The success of the Mexican wolf reintroduction project is based on whether captive reared animals can successfully prey on native livestock.  This is particularly important because almost all of the Mexican wolf recovery area has seasonal and year around grazing leases, and therefore livestock are available to wolves.  This is unlike the recovery areas in the Northern Rocky Mountains where there are large tracts of land without livestock (e.g., Yellowstone, Frank Church wilderness).  Historic reports of the diet of Mexican wolves, suggest that deer were their main food source.  But, these studies were conducted when the native Merriam’s elk were extirpated and Rocky mountain elk had not yet been translocated.

Therefore, as the reintroduction project moved forward, it was very necessary to develop a baseline for Mexican wolf diet.  The first diet study was based on years of opportunistic scat collection throughout the entire year.  Although this study was instrumental in developing a baseline knowledge of Mexican wolf diet, it did not comment much about pack-based variation, nor seasonal variation.  Furthermore, diets may change over time, and continued monitoring of Mexican wolf diet is necessary to understand predation and the success of the reintroduction.

My research was based on summer diet over 2 years.  We collected scats both opportunistically on roads and trails, and also at den sites.  We estimated pack-based diets, and overall diets of Mexican wolves.  Elk (Cervus elaphus) comprised 80.3% of diet of the Mexican gray wolf. Other prey included domestic cattle (16.8%), deer (Odocoileus spp.; 1%), squirrels (1%), other rodents (2%), and lagomorphs (1%).  Furthermore, in areas of year-around grazing, 21% more livestock were consumed, compared to areas grazed seasonally.  The implications of this research suggest that wolves can successfully capture and kill native livestock.  Furthermore, they do eat domestic livestock, but the amount of domestic livestock in the diet is pack-specific, and increases when wolves are exposed to year around grazing.  This means that some packs can live amongst cattle without preying on them, but in certain areas with consistent livestock presence, certain packs will always kill livestock (Merkle et al. 2009).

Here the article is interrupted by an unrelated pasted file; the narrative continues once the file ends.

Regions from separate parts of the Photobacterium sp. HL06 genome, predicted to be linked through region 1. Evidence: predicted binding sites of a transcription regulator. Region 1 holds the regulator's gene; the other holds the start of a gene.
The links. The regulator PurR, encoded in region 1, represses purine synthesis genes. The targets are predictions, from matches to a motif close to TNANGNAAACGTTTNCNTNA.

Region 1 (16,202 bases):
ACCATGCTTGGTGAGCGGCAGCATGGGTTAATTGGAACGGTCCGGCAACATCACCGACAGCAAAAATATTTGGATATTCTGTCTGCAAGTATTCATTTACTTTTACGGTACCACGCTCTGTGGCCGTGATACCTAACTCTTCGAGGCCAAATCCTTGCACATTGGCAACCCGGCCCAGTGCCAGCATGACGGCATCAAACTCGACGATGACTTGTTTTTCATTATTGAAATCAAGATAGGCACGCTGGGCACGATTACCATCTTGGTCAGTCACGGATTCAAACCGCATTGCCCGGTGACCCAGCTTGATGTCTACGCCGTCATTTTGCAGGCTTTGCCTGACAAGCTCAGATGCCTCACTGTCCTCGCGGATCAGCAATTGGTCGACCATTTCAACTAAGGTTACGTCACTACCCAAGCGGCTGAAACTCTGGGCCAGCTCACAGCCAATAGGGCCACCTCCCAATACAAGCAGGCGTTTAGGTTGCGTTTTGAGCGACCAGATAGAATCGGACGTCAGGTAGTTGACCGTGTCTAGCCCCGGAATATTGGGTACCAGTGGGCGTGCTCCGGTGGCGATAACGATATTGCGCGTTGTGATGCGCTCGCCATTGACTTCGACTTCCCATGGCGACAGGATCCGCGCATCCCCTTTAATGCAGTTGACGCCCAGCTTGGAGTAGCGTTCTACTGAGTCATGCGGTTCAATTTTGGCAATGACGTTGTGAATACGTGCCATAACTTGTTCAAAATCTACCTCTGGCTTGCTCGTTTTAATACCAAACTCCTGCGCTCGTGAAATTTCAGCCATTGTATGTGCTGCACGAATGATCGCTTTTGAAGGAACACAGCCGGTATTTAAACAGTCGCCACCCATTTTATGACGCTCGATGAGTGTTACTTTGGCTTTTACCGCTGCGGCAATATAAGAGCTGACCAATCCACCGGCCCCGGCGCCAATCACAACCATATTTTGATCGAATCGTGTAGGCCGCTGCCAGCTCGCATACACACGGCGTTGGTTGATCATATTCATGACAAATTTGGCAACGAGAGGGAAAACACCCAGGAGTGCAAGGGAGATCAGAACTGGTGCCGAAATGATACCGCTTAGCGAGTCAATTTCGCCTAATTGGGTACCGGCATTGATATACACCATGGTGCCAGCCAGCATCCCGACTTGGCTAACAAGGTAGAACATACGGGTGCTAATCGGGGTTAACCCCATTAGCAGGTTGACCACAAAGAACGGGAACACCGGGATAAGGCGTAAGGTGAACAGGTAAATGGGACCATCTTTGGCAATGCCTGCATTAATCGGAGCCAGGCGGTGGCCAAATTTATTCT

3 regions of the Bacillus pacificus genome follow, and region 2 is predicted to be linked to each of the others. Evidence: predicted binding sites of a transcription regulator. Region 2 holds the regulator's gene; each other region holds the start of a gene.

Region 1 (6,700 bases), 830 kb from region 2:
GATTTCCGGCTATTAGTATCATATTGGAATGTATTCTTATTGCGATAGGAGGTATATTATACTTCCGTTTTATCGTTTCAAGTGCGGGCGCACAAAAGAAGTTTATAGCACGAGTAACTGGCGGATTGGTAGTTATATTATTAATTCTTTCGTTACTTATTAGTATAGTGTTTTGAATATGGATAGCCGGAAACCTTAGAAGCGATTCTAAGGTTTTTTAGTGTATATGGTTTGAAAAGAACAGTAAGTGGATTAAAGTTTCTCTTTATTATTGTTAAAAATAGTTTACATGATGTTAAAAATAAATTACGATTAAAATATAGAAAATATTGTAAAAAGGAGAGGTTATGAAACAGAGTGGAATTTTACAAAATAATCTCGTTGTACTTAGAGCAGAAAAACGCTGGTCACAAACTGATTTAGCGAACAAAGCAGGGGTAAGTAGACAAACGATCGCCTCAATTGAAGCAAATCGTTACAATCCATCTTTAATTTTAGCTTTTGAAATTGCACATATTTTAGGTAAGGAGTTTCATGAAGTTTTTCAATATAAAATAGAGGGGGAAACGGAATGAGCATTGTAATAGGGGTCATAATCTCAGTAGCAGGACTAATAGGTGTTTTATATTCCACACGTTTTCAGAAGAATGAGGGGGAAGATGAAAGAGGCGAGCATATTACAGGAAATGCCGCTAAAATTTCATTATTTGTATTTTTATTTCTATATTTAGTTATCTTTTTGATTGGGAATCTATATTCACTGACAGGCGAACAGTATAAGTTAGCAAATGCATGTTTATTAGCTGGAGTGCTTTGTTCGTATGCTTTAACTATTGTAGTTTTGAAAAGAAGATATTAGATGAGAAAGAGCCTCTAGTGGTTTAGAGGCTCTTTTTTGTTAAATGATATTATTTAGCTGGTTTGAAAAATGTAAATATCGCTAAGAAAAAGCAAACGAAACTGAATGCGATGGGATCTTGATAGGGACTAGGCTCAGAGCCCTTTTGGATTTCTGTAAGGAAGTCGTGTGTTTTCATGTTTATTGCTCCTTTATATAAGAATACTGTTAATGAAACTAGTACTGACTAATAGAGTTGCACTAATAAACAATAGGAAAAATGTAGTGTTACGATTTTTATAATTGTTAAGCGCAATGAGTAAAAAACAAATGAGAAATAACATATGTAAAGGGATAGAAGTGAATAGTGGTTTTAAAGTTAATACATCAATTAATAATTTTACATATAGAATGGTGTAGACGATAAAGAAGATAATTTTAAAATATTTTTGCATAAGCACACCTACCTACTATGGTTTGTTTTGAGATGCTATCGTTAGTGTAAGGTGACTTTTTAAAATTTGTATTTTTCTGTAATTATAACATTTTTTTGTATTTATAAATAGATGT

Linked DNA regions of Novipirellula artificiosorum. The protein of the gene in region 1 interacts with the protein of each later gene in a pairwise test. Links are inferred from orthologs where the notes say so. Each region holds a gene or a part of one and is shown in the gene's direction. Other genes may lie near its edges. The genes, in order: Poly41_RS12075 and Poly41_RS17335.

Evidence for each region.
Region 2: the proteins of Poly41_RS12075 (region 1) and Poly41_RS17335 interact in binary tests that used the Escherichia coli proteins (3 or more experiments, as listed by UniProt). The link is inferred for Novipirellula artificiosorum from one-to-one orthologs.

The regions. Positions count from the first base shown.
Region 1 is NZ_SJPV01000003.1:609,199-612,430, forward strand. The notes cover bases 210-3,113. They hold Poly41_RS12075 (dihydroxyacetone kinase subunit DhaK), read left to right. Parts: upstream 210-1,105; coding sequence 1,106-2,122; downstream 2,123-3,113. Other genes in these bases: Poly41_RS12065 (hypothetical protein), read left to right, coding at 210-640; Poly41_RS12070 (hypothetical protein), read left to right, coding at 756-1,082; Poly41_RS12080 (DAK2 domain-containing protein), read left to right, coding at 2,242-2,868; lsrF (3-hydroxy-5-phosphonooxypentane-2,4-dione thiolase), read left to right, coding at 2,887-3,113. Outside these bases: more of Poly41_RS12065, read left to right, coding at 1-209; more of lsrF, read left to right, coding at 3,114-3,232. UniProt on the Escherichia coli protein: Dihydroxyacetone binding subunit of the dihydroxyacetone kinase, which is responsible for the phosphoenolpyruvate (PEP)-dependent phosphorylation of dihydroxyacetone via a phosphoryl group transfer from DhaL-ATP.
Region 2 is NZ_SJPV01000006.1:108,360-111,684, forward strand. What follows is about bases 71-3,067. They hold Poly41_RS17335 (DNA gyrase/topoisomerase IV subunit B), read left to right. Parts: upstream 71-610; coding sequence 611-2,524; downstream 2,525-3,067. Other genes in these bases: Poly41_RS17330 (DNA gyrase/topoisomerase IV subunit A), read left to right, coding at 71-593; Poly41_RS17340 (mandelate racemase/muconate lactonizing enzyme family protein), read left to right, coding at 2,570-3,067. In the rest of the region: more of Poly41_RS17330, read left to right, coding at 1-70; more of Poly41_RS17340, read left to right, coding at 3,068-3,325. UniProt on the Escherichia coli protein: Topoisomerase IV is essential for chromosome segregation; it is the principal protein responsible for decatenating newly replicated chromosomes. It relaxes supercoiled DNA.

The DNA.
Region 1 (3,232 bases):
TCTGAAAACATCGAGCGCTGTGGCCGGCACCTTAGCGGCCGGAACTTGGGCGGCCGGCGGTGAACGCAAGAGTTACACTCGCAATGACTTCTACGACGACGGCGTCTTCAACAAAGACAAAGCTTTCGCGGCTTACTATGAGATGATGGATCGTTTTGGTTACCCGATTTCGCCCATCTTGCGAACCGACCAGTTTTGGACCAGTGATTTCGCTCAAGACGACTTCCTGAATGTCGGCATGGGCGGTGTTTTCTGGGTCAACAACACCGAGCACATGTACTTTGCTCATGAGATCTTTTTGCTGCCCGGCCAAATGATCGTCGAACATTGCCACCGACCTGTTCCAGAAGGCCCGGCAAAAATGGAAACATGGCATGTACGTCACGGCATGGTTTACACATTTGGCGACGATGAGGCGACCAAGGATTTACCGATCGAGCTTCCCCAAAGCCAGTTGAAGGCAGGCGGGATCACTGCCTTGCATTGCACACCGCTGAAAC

Collaborators: P. R. Krausman, School of Natural Resources at University of Arizona, U. S. Fish and Wildlife Service, Arizona Game and Fish Department, New Mexico Game and Fish